“Of the 23 things on the Orange County ballot, only 15 actually require any thought,” Cohen said. “For the eight (unopposed candidates), it doesn’t matter if the voter marks it or not.”
But such a long ballot may affect whether voters finish filling it out at all.
Roll-off, a phenomenon where voters mark some ballot items and not others, could have an impact on election results.
“Voter fatigue or roll-off does happen,” Cohen said. “Two years ago, there were half a million fewer votes cast for state Supreme Court than for president.”
A 2015 study from researchers at the University of California, Berkeley and Wilfrid Laurier University showed voters were affected by “choice fatigue” on a ballot with many races or questions. They found roll-off increases incrementally as a race's position is moved down the ballot.
When voters answered questions lower on the ballot, they were more likely to abstain from the contest or take shortcuts, like voting for the first candidate listed or choosing the option that enforces the status quo, such as rejecting referendums.
Cohen said the fact that 2018 is a midterm election combined with a potential roll-off might impact voter participation. In 2014, only 44 percent of registered voters in North Carolina submitted a ballot. 2018 is also a “blue moon” election for the state, meaning there is no race for president, governor or senator.
Low vote counts toward the end of the ballot make it easier for a few votes to sway a race.
Progress N.C. Action is an independent expenditure PAC, which is affiliated with Progress N.C., sponsored a series of advertisements meant to encourage voter turnout by depicting a fictitious state representative who was elected with low voter counts because of roll-off.
Robert Howard, spokesperson for the North Carolina Democratic Party, said voter fatigue could increase the likelihood that the six constitutional amendments on the ballot will pass.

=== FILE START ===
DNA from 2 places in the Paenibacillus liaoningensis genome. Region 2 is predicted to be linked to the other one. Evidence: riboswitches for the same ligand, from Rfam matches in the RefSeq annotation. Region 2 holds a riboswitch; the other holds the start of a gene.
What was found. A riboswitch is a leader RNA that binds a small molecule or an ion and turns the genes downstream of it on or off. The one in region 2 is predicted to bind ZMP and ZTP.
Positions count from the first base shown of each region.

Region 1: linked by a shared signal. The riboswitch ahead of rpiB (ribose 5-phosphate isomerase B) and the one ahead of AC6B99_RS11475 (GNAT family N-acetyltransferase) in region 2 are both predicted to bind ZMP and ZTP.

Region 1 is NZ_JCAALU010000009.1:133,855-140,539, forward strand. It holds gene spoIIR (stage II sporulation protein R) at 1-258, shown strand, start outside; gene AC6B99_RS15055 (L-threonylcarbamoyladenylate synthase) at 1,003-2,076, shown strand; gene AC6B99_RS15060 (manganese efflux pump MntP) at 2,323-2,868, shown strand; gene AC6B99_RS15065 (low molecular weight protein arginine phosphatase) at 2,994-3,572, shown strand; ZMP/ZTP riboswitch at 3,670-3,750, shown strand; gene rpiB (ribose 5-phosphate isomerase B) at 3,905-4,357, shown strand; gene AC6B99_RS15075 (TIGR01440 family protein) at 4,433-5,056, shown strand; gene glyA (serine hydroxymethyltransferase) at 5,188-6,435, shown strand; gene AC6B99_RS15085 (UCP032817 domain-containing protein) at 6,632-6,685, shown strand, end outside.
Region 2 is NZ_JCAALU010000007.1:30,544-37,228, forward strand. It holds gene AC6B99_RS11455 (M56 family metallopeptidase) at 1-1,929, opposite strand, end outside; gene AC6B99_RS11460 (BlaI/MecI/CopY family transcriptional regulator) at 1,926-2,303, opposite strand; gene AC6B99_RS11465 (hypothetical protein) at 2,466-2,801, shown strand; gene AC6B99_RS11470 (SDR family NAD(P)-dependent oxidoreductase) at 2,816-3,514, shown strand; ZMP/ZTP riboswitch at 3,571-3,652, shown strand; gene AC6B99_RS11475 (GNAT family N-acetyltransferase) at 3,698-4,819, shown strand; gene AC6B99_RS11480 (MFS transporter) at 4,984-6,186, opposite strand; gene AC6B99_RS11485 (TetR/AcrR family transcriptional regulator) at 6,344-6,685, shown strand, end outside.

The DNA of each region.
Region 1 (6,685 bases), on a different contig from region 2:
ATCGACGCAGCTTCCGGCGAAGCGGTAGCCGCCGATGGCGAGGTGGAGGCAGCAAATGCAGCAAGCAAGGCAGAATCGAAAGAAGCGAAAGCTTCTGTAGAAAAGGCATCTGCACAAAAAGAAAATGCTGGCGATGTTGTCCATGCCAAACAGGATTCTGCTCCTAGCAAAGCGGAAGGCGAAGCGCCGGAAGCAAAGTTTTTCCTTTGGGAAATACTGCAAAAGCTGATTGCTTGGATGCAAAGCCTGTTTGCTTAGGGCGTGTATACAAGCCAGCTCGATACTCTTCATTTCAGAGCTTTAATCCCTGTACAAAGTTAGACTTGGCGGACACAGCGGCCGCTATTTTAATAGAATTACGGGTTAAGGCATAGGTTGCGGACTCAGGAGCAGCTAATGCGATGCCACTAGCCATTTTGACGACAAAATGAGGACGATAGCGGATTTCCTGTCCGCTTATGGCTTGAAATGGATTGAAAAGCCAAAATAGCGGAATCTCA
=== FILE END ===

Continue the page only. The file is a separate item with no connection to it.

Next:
“I think there’s a reason that the Republican legislature moved the statewide judicial contests to the end of the ballot,” Howard said. “I think they were trying to rig it in their favor so that voters wouldn’t make it all the way to the end of the ballot.”
Donald Bryson, president of the Conservative Civitas Institute in Raleigh, said he doesn’t think roll-off will affect the proposed amendments at all.
A University of Wisconsin-Eau Claire study from 2002 found voter roll-off is affected by a race's position on the ballot, but also whether or not the race is contested and competitive.
“Voter fatigue or roll-off tends to happen when there is very little information about what is on the ballot, and so you’ll see more roll-off in nonpartisan races than you will on ballot referendums,” Bryson said. “If you look back to the 2012 statewide primary, the last time we had a constitutional amendment on the ballot, more people voted for the amendment than in the presidential primary.”
Orange County has only one nonpartisan race this year for Soil and Water Conservation district supervisor.
Bryson said education is key, and people tend to vote more when they have more information about a race.
“I think there’s been a lot of information both for and against these amendments which is good, because public debate is essential in a direct democracy,” he said. “I doubt there will be very much drop-off for these amendments.”
Howard said educating voters has been a priority for the Orange County Democratic Party during this election.
“We’re making sure voters understand the importance of making it all the way through the ballot,” Howard said. “We’ve made it a point this year to make sure to tell people that there are very important races and ballot measures at the bottom of the ballot that will affect everything from separation of power to whether public education can be affected in the future to our future voting laws.”
Cohen said ballots across the state have been even longer than the Orange County ballot, with Wake County residents voting on 31 ballot items this year.
While long ballots can be daunting, Cohen said being intentional about being an informed voter is the way to combat roll-off.
“We want to make sure people can make it all the way through the ballot and are informed about the races they are voting on,” Howard said.